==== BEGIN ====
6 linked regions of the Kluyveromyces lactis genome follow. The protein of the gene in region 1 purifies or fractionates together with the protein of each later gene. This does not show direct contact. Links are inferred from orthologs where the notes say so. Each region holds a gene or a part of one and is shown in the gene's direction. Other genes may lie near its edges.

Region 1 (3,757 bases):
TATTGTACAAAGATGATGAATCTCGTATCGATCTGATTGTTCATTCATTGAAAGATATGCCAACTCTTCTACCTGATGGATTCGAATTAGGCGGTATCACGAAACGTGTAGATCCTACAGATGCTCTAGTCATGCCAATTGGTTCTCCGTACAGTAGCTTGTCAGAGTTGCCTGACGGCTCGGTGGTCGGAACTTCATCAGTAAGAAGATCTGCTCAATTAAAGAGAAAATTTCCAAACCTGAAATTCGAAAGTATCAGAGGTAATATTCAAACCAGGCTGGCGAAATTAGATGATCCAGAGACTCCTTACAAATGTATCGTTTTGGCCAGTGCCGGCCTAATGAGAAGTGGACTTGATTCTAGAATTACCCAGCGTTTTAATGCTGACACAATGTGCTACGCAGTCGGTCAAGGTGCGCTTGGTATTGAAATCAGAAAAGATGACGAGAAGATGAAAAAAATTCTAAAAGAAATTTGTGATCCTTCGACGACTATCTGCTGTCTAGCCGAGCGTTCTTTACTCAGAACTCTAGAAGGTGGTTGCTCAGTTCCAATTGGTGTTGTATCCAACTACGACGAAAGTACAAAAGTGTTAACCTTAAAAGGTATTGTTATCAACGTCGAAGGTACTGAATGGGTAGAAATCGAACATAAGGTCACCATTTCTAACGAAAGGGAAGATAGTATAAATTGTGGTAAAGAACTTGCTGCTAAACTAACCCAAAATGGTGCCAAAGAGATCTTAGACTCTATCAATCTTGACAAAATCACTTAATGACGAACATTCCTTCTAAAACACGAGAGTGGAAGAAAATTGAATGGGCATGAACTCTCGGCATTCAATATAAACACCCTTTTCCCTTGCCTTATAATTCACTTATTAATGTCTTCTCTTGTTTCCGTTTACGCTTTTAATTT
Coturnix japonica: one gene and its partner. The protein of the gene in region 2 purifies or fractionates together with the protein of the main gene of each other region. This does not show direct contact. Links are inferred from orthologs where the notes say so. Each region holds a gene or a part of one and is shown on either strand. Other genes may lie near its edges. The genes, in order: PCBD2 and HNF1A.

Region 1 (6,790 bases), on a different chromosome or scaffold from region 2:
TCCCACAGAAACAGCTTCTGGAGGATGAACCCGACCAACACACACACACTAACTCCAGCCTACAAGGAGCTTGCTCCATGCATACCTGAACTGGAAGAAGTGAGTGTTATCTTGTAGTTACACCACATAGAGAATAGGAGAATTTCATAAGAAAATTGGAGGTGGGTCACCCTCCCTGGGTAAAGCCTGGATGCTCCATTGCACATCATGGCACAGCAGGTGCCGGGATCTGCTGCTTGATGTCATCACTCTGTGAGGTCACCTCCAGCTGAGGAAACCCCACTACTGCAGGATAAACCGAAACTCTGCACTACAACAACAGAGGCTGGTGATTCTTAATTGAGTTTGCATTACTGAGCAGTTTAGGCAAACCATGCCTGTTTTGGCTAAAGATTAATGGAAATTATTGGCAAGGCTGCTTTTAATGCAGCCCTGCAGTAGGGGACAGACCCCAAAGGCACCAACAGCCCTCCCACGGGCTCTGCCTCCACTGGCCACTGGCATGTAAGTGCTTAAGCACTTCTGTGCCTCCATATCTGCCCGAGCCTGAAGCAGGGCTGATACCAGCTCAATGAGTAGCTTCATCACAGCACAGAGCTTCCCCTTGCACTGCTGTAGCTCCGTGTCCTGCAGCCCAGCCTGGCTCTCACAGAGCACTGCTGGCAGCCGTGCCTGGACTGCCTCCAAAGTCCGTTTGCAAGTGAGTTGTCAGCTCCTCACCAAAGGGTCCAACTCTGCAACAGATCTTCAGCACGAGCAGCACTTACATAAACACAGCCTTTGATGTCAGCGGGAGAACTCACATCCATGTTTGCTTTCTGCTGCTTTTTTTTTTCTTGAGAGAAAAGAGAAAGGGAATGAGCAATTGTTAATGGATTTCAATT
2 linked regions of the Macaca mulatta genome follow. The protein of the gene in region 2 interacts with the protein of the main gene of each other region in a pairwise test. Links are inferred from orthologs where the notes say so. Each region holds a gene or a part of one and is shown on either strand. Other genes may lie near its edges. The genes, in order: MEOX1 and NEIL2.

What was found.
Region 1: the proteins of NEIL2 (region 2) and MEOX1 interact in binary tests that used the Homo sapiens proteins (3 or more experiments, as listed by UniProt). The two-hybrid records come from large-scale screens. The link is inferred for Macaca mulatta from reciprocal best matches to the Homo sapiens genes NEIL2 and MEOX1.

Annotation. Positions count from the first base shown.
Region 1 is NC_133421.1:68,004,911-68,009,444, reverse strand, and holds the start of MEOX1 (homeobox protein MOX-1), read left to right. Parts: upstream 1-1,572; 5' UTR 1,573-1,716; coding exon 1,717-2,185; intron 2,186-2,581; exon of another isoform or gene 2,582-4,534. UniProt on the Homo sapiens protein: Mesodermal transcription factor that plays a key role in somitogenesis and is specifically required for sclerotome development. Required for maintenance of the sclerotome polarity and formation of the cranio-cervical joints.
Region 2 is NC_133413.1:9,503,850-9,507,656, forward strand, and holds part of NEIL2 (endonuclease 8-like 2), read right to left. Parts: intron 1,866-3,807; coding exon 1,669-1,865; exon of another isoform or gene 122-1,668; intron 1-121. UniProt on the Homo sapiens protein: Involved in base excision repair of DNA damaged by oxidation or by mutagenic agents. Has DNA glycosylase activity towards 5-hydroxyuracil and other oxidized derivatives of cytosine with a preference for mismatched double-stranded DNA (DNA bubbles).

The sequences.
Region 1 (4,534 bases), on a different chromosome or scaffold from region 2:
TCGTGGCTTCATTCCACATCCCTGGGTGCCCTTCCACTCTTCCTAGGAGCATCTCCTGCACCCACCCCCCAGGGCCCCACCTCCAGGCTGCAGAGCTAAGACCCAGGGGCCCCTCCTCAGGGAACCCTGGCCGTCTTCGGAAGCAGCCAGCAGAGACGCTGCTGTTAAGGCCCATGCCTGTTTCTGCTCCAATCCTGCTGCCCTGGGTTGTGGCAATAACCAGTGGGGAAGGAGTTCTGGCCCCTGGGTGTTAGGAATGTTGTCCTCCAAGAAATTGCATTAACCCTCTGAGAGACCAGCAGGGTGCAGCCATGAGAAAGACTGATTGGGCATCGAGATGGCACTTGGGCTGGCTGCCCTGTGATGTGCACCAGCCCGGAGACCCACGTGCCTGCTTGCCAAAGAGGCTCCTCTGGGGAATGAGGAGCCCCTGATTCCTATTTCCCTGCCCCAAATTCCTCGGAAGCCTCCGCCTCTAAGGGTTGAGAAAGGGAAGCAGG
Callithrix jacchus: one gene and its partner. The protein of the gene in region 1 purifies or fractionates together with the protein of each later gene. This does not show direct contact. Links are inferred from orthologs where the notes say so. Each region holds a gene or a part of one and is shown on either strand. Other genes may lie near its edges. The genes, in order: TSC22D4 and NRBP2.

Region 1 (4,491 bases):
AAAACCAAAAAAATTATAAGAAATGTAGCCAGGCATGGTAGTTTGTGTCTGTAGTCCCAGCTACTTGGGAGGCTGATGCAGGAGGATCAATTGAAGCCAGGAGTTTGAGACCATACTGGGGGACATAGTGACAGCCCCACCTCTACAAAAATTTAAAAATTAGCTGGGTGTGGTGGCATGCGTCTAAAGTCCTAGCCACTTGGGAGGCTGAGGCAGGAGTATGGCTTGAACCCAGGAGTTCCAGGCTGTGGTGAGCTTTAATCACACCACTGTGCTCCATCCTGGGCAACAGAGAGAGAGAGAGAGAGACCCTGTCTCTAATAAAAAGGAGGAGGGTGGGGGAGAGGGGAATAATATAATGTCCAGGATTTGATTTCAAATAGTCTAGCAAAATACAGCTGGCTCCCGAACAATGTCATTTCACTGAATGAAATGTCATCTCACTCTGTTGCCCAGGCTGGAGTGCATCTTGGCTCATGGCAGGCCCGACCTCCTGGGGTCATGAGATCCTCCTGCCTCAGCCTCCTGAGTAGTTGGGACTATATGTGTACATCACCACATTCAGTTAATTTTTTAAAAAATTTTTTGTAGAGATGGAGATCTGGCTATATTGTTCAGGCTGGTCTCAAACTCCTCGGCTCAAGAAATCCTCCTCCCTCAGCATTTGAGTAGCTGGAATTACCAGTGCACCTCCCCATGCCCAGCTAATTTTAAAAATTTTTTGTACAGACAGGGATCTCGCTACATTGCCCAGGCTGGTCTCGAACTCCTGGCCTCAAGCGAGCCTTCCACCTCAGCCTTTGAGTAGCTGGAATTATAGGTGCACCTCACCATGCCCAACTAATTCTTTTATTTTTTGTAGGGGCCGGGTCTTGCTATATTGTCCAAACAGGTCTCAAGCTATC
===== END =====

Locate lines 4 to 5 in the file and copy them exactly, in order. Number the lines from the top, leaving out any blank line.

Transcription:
Coturnix japonica: one gene and its partner. The protein of the gene in region 2 purifies or fractionates together with the protein of the main gene of each other region. This does not show direct contact. Links are inferred from orthologs where the notes say so. Each region holds a gene or a part of one and is shown on either strand. Other genes may lie near its edges. The genes, in order: PCBD2 and HNF1A.

Region 1 (6,790 bases), on a different chromosome or scaffold from region 2: